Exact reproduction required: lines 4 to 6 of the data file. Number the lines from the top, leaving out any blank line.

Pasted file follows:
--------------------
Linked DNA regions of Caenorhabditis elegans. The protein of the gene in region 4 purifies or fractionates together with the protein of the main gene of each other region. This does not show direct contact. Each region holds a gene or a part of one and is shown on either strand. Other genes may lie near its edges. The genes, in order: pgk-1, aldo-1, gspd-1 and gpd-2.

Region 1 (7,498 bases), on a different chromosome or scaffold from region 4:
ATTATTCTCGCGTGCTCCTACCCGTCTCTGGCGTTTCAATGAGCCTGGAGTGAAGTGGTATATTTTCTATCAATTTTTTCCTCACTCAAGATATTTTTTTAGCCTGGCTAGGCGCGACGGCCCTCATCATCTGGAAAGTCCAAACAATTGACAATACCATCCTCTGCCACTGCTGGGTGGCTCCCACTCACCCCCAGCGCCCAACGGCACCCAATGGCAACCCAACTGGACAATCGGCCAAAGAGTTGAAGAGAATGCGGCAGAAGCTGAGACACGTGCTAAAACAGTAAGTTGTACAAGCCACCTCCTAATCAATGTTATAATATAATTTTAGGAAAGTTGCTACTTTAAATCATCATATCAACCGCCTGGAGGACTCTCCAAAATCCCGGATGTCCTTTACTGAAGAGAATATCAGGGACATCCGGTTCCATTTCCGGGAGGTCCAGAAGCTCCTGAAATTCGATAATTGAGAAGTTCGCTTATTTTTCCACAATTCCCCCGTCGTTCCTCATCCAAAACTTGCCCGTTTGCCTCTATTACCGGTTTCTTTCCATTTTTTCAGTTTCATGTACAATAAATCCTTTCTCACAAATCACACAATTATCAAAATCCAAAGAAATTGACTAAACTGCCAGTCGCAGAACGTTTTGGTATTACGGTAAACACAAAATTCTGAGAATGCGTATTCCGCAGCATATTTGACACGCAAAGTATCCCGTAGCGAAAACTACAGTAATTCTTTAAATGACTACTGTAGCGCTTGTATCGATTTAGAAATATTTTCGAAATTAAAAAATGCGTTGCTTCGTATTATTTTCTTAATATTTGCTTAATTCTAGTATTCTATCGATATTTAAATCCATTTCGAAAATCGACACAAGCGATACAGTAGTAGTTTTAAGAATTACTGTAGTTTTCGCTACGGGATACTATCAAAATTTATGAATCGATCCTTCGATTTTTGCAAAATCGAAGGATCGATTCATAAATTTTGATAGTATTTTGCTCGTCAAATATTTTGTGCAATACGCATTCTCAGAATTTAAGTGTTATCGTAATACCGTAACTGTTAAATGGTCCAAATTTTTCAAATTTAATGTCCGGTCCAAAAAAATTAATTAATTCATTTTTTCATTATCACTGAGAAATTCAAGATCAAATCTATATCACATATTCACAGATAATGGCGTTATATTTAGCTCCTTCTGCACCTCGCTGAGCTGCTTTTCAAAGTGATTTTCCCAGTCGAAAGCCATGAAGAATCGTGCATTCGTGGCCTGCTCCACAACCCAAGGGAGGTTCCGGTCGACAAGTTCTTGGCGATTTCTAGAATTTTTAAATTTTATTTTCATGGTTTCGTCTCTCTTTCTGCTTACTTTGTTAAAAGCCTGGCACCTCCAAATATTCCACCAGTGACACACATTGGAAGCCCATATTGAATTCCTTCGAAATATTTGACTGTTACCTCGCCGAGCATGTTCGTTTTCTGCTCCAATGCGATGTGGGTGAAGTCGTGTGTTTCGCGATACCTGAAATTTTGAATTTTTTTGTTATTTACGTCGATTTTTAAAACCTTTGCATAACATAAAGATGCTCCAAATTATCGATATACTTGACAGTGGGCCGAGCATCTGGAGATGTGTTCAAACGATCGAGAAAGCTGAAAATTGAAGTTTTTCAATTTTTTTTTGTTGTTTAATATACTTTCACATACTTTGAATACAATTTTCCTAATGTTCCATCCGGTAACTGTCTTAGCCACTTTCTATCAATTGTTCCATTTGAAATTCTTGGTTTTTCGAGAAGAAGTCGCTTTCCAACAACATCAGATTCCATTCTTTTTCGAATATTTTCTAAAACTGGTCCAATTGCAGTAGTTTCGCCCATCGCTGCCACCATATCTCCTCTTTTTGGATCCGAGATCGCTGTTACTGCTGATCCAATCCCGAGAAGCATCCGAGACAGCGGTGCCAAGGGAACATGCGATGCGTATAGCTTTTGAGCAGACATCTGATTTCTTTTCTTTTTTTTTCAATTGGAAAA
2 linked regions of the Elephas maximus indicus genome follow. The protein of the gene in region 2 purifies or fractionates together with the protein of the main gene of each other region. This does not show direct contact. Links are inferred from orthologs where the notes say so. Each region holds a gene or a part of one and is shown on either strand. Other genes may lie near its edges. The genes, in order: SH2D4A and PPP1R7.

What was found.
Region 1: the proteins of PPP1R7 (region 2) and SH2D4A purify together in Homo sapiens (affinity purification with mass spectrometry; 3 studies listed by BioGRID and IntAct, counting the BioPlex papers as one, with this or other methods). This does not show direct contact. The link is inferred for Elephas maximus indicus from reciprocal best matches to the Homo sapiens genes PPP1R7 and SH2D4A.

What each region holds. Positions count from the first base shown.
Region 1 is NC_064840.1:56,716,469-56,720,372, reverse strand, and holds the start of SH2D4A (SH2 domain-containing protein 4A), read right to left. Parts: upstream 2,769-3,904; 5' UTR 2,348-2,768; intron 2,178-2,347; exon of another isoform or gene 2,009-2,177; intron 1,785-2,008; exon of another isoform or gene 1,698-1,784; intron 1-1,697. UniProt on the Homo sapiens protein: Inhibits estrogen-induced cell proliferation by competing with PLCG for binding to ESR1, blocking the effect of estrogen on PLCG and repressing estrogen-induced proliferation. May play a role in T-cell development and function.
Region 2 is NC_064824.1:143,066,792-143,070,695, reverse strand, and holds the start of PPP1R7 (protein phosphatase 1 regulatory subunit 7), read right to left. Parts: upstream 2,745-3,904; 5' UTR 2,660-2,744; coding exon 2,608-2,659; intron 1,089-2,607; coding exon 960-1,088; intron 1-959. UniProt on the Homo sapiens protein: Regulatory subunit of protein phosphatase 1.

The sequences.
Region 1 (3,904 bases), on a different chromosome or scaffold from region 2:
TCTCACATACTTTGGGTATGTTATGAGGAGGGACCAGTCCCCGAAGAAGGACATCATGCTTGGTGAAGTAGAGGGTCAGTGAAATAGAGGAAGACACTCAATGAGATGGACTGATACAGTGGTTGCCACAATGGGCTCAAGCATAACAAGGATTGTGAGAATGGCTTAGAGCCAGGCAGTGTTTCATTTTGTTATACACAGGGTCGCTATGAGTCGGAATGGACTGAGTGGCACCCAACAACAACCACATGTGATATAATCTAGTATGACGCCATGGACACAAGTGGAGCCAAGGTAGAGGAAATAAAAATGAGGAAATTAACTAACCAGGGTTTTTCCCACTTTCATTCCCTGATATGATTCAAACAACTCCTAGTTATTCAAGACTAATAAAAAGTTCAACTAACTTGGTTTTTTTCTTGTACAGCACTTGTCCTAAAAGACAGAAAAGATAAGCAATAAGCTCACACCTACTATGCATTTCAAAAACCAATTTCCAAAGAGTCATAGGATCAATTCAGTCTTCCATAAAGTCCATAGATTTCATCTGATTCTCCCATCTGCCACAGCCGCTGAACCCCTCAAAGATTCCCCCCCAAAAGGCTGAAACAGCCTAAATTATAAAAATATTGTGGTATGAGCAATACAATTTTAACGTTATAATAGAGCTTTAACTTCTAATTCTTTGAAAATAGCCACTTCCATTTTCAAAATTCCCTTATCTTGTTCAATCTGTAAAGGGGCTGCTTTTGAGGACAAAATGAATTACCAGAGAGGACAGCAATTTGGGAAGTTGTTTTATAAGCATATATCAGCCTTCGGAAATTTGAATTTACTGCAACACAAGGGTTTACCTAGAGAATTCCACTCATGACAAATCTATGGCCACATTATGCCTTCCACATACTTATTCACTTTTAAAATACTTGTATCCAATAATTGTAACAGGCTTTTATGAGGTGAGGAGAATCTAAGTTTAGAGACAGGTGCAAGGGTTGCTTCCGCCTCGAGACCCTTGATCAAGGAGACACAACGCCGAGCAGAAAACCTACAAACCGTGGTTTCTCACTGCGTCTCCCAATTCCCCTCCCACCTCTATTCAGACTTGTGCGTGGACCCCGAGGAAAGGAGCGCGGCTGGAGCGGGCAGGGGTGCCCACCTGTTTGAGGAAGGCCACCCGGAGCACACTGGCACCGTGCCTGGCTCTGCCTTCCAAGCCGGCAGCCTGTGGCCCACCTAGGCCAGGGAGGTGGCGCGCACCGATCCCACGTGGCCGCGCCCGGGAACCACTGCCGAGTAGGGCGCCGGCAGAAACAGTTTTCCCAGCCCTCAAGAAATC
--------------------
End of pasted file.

2 linked regions of the Elephas maximus indicus genome follow. The protein of the gene in region 2 purifies or fractionates together with the protein of the main gene of each other region. This does not show direct contact. Links are inferred from orthologs where the notes say so. Each region holds a gene or a part of one and is shown on either strand. Other genes may lie near its edges. The genes, in order: SH2D4A and PPP1R7.

What was found.
Region 1: the proteins of PPP1R7 (region 2) and SH2D4A purify together in Homo sapiens (affinity purification with mass spectrometry; 3 studies listed by BioGRID and IntAct, counting the BioPlex papers as one, with this or other methods). This does not show direct contact. The link is inferred for Elephas maximus indicus from reciprocal best matches to the Homo sapiens genes PPP1R7 and SH2D4A.